Can I ask you to give some advice to “Air Force kids?”        
Dear Air Force kids: you are in for an adventure, you will see amazing new places and meet wonderful new people. Though it may be hard when you’re moving and you once again have to tearfully say goodbye to your BFF, the opportunities to experience different cultures and lifestyles will enrich your life beyond anything you can learn in a classroom. Embrace the life, decide to make it an adventure and who knows, maybe one day you’ll decide to join the service, too. Personally, I think being raised in a military family is probably the best way to grow up!

Charlie, thanks so much for letting us get to know you a little bit.  May God bless you and continue to make your life an adventure.

Darrell Lindsay–Advice For Aspiring DJs

What is your name? Nickname?  My name is Darrell Lindsay and I have too many nicknames to mention.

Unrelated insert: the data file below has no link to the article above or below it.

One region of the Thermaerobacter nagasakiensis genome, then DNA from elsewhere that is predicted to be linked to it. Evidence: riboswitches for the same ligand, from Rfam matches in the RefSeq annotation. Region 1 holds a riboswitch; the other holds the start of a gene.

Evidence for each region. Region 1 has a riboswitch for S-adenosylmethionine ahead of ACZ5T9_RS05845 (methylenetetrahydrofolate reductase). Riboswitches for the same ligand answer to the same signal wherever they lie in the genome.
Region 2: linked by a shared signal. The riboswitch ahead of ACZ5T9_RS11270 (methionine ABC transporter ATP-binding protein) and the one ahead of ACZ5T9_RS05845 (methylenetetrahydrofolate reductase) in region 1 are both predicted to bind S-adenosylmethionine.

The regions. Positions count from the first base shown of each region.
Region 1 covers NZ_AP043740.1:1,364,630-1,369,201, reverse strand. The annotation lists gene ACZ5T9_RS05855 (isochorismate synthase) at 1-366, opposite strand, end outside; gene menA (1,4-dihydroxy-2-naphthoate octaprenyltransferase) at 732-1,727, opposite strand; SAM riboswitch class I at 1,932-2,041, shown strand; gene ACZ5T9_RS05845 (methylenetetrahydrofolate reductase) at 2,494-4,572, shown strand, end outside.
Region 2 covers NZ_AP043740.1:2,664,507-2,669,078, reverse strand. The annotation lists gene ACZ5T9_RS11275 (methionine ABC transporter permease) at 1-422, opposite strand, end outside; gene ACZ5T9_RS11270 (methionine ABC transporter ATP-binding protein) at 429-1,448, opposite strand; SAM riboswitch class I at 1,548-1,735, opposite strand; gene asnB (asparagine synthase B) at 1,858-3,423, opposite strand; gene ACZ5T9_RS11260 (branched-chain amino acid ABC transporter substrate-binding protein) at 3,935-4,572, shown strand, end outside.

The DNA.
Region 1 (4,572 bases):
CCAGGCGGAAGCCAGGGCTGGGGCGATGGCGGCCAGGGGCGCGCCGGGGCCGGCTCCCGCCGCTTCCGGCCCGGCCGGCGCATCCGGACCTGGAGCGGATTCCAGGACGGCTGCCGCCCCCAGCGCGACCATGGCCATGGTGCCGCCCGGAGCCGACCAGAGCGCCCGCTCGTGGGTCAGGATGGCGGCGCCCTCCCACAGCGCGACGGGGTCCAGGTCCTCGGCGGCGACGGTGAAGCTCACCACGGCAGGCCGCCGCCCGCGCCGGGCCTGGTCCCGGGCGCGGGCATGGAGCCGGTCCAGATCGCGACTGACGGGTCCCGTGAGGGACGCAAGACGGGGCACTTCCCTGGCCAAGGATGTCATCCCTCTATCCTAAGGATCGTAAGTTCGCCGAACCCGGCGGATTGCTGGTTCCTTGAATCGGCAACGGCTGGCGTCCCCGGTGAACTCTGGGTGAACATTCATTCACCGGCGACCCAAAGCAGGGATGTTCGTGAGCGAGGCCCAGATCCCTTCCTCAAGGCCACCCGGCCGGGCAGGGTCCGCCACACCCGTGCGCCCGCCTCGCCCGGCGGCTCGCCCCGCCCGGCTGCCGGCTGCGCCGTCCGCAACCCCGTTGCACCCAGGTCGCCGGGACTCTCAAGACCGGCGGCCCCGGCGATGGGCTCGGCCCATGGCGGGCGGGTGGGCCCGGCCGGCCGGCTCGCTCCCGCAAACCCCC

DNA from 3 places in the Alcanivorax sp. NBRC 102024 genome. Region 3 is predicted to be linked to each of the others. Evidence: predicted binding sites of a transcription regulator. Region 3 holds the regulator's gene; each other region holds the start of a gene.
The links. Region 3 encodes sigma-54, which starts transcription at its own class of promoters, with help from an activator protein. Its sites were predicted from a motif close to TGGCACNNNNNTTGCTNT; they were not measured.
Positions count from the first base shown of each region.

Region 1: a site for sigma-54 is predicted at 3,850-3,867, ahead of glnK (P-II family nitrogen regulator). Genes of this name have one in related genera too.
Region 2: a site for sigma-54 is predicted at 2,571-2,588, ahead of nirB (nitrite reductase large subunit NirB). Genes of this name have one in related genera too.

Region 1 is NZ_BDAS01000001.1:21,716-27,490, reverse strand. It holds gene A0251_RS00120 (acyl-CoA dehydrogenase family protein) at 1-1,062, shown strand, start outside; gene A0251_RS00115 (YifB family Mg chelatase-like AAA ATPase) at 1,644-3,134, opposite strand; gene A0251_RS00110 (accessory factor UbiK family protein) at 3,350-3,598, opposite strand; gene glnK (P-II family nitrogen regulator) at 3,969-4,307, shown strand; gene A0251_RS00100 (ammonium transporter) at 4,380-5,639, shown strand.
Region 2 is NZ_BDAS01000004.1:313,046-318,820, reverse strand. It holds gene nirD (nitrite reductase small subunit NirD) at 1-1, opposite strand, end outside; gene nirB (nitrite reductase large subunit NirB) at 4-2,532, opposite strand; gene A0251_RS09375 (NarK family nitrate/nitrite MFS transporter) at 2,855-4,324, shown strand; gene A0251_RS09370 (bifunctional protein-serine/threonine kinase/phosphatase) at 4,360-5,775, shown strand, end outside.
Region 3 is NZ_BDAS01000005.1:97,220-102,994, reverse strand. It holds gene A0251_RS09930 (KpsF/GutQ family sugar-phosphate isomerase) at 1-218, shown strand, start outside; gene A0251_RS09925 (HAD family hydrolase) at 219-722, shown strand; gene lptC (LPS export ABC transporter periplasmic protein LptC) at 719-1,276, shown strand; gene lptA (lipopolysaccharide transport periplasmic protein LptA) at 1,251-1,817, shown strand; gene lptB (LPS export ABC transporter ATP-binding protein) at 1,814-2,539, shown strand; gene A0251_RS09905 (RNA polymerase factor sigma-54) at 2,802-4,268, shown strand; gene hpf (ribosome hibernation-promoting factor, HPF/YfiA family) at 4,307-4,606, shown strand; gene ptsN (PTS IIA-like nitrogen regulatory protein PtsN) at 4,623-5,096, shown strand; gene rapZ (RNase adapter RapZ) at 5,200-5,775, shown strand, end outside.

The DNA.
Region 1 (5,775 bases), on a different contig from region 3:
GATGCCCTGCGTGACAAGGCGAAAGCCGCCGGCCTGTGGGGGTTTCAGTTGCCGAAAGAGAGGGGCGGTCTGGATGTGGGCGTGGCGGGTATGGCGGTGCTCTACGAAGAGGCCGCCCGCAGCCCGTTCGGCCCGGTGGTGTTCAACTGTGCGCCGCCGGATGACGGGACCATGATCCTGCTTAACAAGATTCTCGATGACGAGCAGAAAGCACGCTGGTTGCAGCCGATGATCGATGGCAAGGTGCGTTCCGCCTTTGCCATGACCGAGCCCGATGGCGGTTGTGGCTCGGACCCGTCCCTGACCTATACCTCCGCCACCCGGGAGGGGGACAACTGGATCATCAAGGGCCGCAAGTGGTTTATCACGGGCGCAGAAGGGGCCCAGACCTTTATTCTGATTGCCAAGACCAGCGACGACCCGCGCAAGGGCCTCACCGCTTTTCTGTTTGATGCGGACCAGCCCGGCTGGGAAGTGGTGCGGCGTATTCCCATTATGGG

What do you do for a living?
I’m retired military (Army, 20 years and 5 days, but I wasn’t counting) and now I work for an architectural firm in Charlotte, NC as a facilities manager who wears a lot of hats. I can definitely multi-task and I’ve been here for almost 11 years now.

Can I ask you what your Military Operations Specialty was? My first MOS was 19K (M1A1 Armor Crewman or Tanker) for my first 10 years in and then I switched to 71L (Admin Specialist) due to a back injury I sustained while serving as a tanker in Germany.

How old are you? I’m 48 years old, but feel like I’m still in my 30’s.

Where do you live? I live in Morganton, NC.

The most interesting place you’ve visited? This one is tough due to the fact that I’ve traveled a lot while in the service, but I’d have to say Europe. I was born there (Germany) and it was nice going back to see where it all started. While I was stationed there, I got the opportunity to visit Italy, Spain, England, France, and I’ve put my fair share of kilometers on the autobahn. Now that was fun! I’d also like to add that Korea and Japan were interesting as well in their own right.

Your favorite meal? My favorite meal would include, but not limited to, the following items: shrimp, chicken breast, baby red skin mashed potatoes with the skin still on them, sweet corn, a garden fresh salad, and a tall glass of sweet tea to wash it all down.